During many construction projects, there are several types of third-party inspections that are required by townships and building departments in order to receive final approval. One of these types of inspections is structural welding. Structural welding inspections are visual inspections in which welds are checked for a variety of factors for quality assurance to ensure the structures’ safety.
What is Welding? What Does a Weld Do?
The welding process helps fuse together materials like metal and steel using heat and pressure. This process should always be done by a certified professional welder that has the right experience and skill set. The job of a welder is to melt parts together, applying a durable filler material, and allowing these to cool resulting in a durable and strong bond. When done correctly, this process results in a strong and sturdy connection of 2 separate parts of construction with a spotless seam. Welding in construction is used to connect beams, trusses, columns, and footers to support walls, roof, and floors of a building; that makes welding a critical part of the construction process and having them done correctly is essential to the structural integrity and life-length of any construction project. A weld must be strong enough for its proposed use and any deficiency can weaken that weld below an acceptable level.
What Happens During a Welding Inspection?
A welding inspection must be done by a third-party certified welding inspector. These inspections are typically done in 3 phases: before, during, and after welding. Before welding, an inspector will look at the design plans and make sure that welds are being done at specified locations, under any specific conditions, and using materials requested by the designer on record. They will also ask to see the welder’s license to verify that they are certified and able to complete the job. Lastly, inspectors will check that the surface is clean of any rust, oils, dirt, paint, and any other contaminant that can affect the quality of the weld. During the welding process, an inspector will ensure that all specifications such as wire fire speed, voltage, technique and more are being followed by the welder. After the weld has been completed and cooled, an inspector will look for a weld that is smooth, uniform, and consistent in appearance. If during any of these phases the inspector notices a nonconformance, they will let the welder know how to correct it to certify quality work. For project owners, this saves time and money during construction and guarantees approval by townships or building departments.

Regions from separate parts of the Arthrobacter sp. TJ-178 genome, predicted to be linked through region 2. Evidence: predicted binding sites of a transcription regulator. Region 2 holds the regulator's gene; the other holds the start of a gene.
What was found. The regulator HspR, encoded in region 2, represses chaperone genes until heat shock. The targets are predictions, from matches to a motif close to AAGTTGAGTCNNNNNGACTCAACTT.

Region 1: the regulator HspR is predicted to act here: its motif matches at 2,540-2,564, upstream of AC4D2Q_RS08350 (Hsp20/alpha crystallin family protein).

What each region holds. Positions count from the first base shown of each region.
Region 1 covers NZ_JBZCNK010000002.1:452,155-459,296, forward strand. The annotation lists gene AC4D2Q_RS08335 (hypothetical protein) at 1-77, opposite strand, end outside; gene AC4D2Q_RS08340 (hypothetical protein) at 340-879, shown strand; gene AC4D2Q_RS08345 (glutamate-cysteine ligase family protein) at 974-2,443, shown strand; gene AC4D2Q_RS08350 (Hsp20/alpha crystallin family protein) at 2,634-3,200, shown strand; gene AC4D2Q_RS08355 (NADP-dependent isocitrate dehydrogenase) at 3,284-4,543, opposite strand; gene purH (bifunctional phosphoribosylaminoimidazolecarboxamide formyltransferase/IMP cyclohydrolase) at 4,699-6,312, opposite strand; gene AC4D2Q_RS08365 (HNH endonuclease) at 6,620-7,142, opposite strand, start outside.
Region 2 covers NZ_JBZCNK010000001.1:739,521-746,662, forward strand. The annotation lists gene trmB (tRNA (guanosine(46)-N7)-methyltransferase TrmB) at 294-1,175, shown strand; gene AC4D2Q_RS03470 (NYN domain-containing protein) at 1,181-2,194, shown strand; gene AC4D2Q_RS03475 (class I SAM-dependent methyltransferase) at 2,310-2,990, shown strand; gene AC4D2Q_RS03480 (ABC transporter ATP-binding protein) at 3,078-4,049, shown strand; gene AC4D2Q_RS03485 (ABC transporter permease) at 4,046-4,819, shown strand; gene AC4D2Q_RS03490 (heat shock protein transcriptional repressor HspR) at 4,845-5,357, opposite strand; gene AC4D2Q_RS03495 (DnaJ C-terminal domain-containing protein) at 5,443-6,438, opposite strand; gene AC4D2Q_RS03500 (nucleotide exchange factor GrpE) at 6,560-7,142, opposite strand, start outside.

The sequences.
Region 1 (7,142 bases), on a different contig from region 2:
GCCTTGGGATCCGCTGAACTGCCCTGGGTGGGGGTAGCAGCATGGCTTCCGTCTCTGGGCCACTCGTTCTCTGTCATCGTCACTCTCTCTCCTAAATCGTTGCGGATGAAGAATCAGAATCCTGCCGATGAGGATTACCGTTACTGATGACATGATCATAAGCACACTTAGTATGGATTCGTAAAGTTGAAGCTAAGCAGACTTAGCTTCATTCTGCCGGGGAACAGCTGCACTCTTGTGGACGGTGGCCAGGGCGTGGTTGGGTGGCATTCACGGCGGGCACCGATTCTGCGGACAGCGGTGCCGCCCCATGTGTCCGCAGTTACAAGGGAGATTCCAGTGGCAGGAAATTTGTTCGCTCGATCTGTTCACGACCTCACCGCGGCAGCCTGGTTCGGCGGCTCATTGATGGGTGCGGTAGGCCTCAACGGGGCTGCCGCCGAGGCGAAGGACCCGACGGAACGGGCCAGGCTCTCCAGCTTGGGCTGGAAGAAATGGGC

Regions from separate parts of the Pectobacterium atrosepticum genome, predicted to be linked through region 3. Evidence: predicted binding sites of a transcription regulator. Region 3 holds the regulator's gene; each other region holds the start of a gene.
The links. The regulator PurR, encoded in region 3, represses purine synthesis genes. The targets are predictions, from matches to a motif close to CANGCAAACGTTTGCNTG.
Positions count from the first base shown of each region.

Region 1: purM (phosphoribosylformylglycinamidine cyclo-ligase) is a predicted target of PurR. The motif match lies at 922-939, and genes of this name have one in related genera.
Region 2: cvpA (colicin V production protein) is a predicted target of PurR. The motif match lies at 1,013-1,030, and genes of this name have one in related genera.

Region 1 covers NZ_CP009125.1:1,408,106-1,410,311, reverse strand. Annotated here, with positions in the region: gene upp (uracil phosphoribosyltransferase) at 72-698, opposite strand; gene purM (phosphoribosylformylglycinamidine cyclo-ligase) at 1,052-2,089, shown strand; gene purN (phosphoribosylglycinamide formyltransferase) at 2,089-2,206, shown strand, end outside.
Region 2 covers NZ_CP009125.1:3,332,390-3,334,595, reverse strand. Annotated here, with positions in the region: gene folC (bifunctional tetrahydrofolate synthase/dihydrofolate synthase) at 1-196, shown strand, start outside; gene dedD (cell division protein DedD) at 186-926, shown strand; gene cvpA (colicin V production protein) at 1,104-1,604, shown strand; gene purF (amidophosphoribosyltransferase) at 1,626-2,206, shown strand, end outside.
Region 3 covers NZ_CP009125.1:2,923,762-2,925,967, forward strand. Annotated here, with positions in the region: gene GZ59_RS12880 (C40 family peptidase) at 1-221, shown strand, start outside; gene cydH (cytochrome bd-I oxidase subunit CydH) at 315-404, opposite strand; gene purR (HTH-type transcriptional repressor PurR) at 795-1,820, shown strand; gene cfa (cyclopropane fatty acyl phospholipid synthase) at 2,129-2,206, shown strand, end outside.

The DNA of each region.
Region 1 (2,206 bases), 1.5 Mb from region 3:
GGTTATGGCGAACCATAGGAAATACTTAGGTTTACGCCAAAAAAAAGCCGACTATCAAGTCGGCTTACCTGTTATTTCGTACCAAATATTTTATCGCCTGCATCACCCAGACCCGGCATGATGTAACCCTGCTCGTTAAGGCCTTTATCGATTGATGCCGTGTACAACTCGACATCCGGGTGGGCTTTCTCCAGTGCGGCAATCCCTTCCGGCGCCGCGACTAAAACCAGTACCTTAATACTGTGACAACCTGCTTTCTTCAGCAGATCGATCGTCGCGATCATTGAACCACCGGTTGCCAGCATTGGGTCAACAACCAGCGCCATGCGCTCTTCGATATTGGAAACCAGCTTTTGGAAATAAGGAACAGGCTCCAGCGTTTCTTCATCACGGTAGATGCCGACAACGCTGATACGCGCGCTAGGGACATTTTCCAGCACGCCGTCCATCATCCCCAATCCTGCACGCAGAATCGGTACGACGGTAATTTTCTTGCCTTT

Why Do Welds Weaken?
A weld can fail or weaken prematurely for a couple of reasons. Before the start of welding, impurities should be completely removed to guarantee the quality of the weld. Any contaminant that is not removed will become part of the weld and result in a weak weld that will fail. Signs that welds have been contaminated include bumps or holes where the contaminants are present. During the welding process, the right heating and cooling techniques need to be employed. If they aren’t, the bond will not be strong which will lead to the weld cracking. For example, if too much heat is applied then the properties of the metal can be hindered resulting in a weaker metal part. Signs that improper heating or cooling techniques were used include cracking next to the joint or discoloration on one side of the weld but not the other. Gases can also become trapped in the weld leading to porosity. Porosity is when gases like nitrogen, hydrogen, or oxygen released during the welding process freezes into the weld during the cooling process and form cavities in the weld. Signs that this occurred include holes in the metal. If this happens, the metal will crack or break, and it will result in a weaker metal. This is one of the most serious failures in the welding process because it can lead to a malfunction of the weld over time due to intense cracking overtime caused by weight being placed repeatedly and the weld failing.
Third-party welding inspections are a requirement to guarantee that important welds have acceptable qualities that will ensure the length of life and structural integrity of any project. They’re meant to avoid any future failures that could result in loss of money for property owners or even disastrous events. Do you need a certified welding inspector? Do not hesitate to give us a call at (929)381-0030.